CNN & Ipsos were more accurate than Rasmussen. This Report Card is outdated and invalid.
Unfit Mitt

Saint Paul, MN

#14 Nov 2, 2012
Fred wrote:
More BS from the resident spamming commie.
"Poll Survey: Rasmussen, Pew Most Accurate in 2008

meaningless garbage snipped
Your article refers to ONE SINGLE poll - the final presidential poll in 2008.

On the individual state polls in 2008 and 2010, Rasmussen was among the LEAST accurate pollsters, demostrating a 4 to 5 point average Republican bias.

Since: Apr 12

Farmington, MN

#15 Nov 2, 2012
Numeros wrote:
<quoted text>
First, see page 5 of the FEC report for the official 2008 popular vote oucome. http://www.fec.gov/pubrec/fe2008/federalelect...
Notice that this Report card was compiled in early November, 2008, before all ballots had been counted.
Notice that the Report Card's calculations are based on a spread of only 6.5. Obama's spread was actually 7.2.
Notice that it's based on Obama winning 52.6% to 46.1%. Obama actually won 52.9% to 45.7%.
Notice that it says Rasmussen was off by 0.5. He was actually off by a full 1.2.
Notice that it says CNN & Ipsos were off by 0.5. They were actually off by only 0.2.
CNN & Ipsos were more accurate than Rasmussen. This Report Card is outdated and invalid.
Your "math" doesn't account for pollsters "cooking the books", or having big spreads leading up to the election, then, in their final poll, they show the "real" spread. You are not accounting for consistency.
Fred

Saint Paul, MN

#16 Nov 2, 2012
Numeros wrote:
<quoted text>
OK, Obama won by 52.9% to 45.6%.
Now let me get this straight.
You take Rasmussen (who was off by by 1.3%)
You take Gallup (which was off by 3.7%)
You average them.(Gallup actually had Obama 55% to 44%, not 53% to 42%)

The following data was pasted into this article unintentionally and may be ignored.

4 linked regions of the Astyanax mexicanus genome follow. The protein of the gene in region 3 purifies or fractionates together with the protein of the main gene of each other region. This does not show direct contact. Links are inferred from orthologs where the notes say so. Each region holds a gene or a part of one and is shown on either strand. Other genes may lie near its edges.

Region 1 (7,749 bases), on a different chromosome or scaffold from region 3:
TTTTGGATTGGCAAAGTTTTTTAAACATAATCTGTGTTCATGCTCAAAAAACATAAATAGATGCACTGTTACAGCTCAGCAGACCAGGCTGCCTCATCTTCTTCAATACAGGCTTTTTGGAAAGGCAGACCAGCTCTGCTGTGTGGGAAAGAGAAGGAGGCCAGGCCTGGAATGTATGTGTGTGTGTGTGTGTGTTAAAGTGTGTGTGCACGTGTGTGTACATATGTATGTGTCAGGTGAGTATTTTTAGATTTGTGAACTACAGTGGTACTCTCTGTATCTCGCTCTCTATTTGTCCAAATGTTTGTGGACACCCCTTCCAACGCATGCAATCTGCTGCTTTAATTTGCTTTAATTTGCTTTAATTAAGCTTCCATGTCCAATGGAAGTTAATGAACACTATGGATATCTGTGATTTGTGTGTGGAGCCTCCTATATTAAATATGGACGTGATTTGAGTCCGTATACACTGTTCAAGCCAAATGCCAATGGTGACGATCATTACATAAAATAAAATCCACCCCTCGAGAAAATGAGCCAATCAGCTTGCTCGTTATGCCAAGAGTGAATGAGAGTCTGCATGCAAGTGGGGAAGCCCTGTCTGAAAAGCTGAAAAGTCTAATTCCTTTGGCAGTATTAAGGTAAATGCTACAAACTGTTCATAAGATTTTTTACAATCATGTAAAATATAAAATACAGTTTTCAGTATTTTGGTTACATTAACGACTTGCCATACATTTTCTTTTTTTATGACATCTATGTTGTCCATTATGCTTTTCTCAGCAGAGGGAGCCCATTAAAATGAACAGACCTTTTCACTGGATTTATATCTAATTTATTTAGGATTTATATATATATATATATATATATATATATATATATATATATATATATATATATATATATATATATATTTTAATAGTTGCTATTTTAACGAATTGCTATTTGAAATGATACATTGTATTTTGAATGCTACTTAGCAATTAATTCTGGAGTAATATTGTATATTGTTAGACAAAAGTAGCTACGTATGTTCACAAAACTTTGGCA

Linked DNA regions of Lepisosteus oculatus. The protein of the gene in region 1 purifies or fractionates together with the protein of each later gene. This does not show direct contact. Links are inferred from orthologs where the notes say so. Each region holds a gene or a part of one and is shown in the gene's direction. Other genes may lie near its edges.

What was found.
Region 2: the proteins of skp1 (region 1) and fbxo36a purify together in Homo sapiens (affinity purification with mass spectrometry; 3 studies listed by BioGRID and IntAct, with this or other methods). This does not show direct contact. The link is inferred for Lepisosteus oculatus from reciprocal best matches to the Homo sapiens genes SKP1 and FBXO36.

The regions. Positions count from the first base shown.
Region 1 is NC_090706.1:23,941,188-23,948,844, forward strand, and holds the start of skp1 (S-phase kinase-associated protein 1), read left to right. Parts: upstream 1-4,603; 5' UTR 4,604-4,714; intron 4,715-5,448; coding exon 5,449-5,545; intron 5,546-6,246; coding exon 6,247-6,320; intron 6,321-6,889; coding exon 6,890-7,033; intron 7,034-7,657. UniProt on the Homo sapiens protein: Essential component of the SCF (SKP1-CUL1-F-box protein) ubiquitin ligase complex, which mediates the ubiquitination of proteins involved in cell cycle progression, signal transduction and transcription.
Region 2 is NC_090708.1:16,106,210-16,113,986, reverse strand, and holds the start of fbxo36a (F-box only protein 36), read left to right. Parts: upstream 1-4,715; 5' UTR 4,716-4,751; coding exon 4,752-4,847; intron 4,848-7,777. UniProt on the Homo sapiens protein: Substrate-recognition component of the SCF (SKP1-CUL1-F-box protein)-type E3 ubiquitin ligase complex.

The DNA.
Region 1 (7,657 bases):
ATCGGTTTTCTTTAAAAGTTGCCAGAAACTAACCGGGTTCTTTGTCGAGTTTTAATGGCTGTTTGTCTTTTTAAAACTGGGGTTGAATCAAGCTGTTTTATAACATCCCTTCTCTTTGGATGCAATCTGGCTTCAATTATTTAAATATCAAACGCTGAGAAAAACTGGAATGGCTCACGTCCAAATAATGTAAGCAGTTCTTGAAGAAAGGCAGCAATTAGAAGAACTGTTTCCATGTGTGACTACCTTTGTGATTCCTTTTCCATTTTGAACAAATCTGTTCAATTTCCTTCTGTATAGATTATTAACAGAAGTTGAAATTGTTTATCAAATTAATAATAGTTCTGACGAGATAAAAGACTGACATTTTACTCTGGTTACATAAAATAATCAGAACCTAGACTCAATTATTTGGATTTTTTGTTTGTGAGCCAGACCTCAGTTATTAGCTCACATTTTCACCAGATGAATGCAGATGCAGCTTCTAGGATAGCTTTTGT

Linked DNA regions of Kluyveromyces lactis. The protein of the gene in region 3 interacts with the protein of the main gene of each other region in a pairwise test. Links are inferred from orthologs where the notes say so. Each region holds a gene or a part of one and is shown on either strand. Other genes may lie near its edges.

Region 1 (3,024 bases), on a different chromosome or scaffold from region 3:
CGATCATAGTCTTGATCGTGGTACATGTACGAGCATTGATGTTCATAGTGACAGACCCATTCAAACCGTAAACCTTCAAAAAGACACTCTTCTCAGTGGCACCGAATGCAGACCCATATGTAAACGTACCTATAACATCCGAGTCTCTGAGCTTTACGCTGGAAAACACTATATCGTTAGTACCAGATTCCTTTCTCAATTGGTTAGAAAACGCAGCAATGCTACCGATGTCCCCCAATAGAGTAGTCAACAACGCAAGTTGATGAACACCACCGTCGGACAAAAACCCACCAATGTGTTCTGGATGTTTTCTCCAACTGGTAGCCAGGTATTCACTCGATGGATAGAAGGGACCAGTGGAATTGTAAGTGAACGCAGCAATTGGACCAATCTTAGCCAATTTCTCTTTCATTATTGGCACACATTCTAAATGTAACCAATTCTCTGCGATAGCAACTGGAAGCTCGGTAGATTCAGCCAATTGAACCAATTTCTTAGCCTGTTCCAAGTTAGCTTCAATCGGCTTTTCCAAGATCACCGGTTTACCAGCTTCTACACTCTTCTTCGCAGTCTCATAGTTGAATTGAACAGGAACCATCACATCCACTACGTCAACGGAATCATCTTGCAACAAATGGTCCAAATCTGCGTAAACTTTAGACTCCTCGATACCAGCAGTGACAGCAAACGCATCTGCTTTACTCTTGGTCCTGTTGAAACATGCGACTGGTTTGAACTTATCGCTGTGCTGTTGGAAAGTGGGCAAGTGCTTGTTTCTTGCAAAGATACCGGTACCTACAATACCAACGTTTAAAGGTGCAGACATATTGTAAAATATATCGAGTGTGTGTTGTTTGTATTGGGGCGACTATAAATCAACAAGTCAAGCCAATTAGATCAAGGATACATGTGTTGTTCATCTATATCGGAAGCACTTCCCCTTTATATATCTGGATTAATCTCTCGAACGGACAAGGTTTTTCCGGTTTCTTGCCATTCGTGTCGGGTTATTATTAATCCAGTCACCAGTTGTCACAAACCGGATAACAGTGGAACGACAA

That gives you Obama 53.5% to 45%(which is still by 1.2%)
Now what was the point of all that?
CNN & Ipsos were still more accurate with Obama 53% to 46%. Even without playing an averaging game, they were only off by 0.3%
"Now what was the point of all that?"

As 'Trolls' points out, consistency is a rating factor. Polls that try to influence voter interest with inaccurate polls, only to present their final poll as their most accurate one, rate poorly here.

Poll Score Grade Accuracy Consistency
Rasmussen Reports 91% A- 92% 86%
Ipsos/McClatchy 89% B+ 92% 79%
CNN/Opinion Research 88% B+ 92% 77%
Fox News 84% B 92% 61%
Pew 83% B- 92% 56%
GWU/Battleground 79% C+ 92% 41%
Diageo/Hotline 77% C+ 77% 79%
NBCNews/Wall St.Journal 76% C 77% 75%
Gallup Traditional 73% C- 77% 63%
Marist 67% D+ 62% 82%
ABC News / Wash Post 67% D+ 62% 82%
IBD/TIPP 66% D 77% 34%
Gallup Expanded 66% D 62% 78%
CBS News / NYT 60% D- 62% 56%
Reuters/C-SPAN/Zogby 35% F 31% 48%
Numeros

Sacramento, CA

#17 Nov 2, 2012
Fred wrote:
<quoted text>"Now what was the point of all that?"
As 'Trolls' points out, consistency is a rating factor. Polls that try to influence voter interest with inaccurate polls, only to present their final poll as their most accurate one, rate poorly here.
Poll Score Grade Accuracy Consistency
Rasmussen Reports 91% A- 92% 86%
Ipsos/McClatchy 89% B+ 92% 79%
CNN/Opinion Research 88% B+ 92% 77%
Fox News 84% B 92% 61%
Pew 83% B- 92% 56%
GWU/Battleground 79% C+ 92% 41%
Diageo/Hotline 77% C+ 77% 79%
NBCNews/Wall St.Journal 76% C 77% 75%
Gallup Traditional 73% C- 77% 63%